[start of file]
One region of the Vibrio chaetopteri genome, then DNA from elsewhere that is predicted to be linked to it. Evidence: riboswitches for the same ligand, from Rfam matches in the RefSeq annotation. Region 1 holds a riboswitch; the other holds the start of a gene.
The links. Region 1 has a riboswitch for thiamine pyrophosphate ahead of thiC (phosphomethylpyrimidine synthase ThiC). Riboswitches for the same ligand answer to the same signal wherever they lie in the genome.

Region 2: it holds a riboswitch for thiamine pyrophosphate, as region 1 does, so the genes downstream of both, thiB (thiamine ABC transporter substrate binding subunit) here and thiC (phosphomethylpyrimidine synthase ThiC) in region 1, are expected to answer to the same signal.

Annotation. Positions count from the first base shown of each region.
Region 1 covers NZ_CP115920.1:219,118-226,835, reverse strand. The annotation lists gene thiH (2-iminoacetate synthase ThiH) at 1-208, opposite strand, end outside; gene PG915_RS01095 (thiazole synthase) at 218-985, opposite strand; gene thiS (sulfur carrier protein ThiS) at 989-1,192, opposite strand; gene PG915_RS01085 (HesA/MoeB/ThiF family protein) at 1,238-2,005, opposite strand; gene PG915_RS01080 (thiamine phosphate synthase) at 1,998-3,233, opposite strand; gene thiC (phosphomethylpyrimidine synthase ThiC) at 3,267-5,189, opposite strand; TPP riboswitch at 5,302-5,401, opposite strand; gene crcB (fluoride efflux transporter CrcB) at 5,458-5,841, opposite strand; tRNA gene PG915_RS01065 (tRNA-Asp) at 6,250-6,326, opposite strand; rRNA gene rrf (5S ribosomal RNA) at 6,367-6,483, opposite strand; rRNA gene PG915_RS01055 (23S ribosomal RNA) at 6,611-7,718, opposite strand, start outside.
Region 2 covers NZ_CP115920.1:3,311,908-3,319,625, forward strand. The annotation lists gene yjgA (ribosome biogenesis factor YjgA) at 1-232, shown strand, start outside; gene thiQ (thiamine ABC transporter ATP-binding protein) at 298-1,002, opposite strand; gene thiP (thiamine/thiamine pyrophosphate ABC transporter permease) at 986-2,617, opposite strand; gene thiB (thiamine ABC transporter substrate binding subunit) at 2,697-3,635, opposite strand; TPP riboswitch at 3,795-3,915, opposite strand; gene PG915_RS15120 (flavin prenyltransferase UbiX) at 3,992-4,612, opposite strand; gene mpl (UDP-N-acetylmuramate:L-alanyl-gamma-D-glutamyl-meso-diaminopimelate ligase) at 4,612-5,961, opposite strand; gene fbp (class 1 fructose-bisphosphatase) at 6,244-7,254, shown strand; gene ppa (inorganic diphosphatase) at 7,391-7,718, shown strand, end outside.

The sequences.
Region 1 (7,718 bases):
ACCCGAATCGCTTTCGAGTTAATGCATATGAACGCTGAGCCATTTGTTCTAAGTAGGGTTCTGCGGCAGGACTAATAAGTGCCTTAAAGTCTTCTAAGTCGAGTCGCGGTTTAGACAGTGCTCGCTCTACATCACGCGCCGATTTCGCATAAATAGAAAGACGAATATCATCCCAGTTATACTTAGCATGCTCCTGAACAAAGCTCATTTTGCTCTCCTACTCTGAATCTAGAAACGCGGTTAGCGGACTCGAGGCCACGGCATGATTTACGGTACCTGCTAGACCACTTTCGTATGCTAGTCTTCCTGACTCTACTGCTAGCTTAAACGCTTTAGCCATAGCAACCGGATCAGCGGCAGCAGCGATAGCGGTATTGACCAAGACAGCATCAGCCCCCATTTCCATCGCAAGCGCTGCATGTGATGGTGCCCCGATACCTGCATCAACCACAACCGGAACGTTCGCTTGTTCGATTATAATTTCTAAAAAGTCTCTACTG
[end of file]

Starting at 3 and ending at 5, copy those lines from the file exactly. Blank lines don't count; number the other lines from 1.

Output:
Region 2: it holds a riboswitch for thiamine pyrophosphate, as region 1 does, so the genes downstream of both, thiB (thiamine ABC transporter substrate binding subunit) here and thiC (phosphomethylpyrimidine synthase ThiC) in region 1, are expected to answer to the same signal.

Annotation. Positions count from the first base shown of each region.
Region 1 covers NZ_CP115920.1:219,118-226,835, reverse strand. The annotation lists gene thiH (2-iminoacetate synthase ThiH) at 1-208, opposite strand, end outside; gene PG915_RS01095 (thiazole synthase) at 218-985, opposite strand; gene thiS (sulfur carrier protein ThiS) at 989-1,192, opposite strand; gene PG915_RS01085 (HesA/MoeB/ThiF family protein) at 1,238-2,005, opposite strand; gene PG915_RS01080 (thiamine phosphate synthase) at 1,998-3,233, opposite strand; gene thiC (phosphomethylpyrimidine synthase ThiC) at 3,267-5,189, opposite strand; TPP riboswitch at 5,302-5,401, opposite strand; gene crcB (fluoride efflux transporter CrcB) at 5,458-5,841, opposite strand; tRNA gene PG915_RS01065 (tRNA-Asp) at 6,250-6,326, opposite strand; rRNA gene rrf (5S ribosomal RNA) at 6,367-6,483, opposite strand; rRNA gene PG915_RS01055 (23S ribosomal RNA) at 6,611-7,718, opposite strand, start outside.